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Comedian Jerry Lewis was an incorrigible phone prankster, and recordings of his hijinks, dating from the 1960s and possibly earlier, still circulate to this day.
Very prominent people have fallen victim to prank callers, for example Elizabeth II, who was fooled by Canadian DJ Pierre Brassard posing as Canadian Prime Minister Jean Chrétien, asking her to record a speech in support of Canadian unity ahead of the 1995 Quebec referendum.
One such hoax call occurred in Perth, Western Australia, on New Year's Eve 2002, when a drunk teenager called the new anti-terrorist hot line to report a bomb threat against the New Year's Eve fireworks celebrations.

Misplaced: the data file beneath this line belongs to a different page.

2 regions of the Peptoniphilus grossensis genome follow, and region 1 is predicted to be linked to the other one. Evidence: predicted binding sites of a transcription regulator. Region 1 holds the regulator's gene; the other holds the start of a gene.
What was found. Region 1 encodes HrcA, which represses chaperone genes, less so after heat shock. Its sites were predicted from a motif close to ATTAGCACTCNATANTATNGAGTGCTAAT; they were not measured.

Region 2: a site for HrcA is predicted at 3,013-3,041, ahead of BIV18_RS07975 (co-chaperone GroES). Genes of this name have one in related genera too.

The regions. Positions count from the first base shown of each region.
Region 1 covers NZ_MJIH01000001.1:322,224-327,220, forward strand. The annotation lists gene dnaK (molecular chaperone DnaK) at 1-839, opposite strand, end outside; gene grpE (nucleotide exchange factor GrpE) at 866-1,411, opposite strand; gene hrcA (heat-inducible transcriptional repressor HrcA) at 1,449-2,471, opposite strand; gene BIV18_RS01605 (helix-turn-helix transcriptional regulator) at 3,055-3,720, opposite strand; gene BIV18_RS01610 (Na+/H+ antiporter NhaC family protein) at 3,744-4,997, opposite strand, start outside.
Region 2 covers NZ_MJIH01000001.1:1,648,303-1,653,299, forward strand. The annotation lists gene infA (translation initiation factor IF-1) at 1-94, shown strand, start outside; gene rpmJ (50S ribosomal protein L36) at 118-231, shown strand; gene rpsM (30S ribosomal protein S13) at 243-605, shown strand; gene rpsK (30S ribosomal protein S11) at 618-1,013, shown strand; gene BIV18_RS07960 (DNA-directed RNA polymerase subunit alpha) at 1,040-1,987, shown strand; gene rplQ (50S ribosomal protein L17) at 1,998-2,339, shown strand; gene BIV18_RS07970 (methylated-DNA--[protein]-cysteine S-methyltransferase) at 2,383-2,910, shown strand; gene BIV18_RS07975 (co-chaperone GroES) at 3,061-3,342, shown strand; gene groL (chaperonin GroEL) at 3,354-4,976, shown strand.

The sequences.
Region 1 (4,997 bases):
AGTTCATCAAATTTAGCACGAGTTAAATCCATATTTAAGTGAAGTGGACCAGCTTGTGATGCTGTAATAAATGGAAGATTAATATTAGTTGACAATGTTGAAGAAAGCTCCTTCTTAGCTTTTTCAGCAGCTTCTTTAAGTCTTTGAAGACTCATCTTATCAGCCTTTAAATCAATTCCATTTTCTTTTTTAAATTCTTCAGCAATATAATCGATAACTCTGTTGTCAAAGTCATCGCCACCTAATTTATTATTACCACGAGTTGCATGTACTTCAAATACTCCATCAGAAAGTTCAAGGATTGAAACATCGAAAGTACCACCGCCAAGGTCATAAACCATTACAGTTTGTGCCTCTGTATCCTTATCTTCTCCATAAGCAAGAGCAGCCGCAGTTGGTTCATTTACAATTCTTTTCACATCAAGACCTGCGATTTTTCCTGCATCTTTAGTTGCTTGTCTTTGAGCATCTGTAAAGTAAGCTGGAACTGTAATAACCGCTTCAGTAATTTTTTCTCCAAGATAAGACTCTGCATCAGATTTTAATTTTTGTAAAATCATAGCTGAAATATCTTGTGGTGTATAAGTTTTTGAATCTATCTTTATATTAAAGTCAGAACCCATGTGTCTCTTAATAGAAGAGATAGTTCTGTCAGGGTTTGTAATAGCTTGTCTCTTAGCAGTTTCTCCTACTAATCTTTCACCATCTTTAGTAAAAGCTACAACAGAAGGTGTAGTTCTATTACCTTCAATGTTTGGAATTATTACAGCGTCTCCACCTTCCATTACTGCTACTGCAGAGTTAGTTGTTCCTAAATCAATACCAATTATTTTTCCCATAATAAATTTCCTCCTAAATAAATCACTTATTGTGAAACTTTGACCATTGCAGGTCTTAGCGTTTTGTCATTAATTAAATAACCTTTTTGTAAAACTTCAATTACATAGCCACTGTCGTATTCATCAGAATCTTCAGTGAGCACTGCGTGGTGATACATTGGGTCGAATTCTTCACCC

The threat was taken seriously, and the celebrations were about to be cancelled when police discovered that no such threat existed.
In one, they telephoned Venezuelan president Hugo Chávez, and spoke to him pretending to be Cuban president Fidel Castro.These calls are extremely difficult to trace since they may pass through servers and routers operated by multiple corporations or entities in various countries.Although law enforcement agencies may theoretically be able to find where a Vo IP call originates from if they tried, in practice the amount of time, effort, and resources required would be too great to use on ordinary prank calls.Some prank calls are criminalized in many jurisdictions, for instance if the call involves calling the emergency services, while others may be protected as freedom of expression.
For example, in the US, for a prank call to fall afoul of the Telecommunications Act, , the call must be done with the intent to "annoy, abuse, threaten, or harass".
Callers can also call from payphones in order to hide their identity, although this is becoming less common as pay phones are beginning to phase out starting in the late 2000s.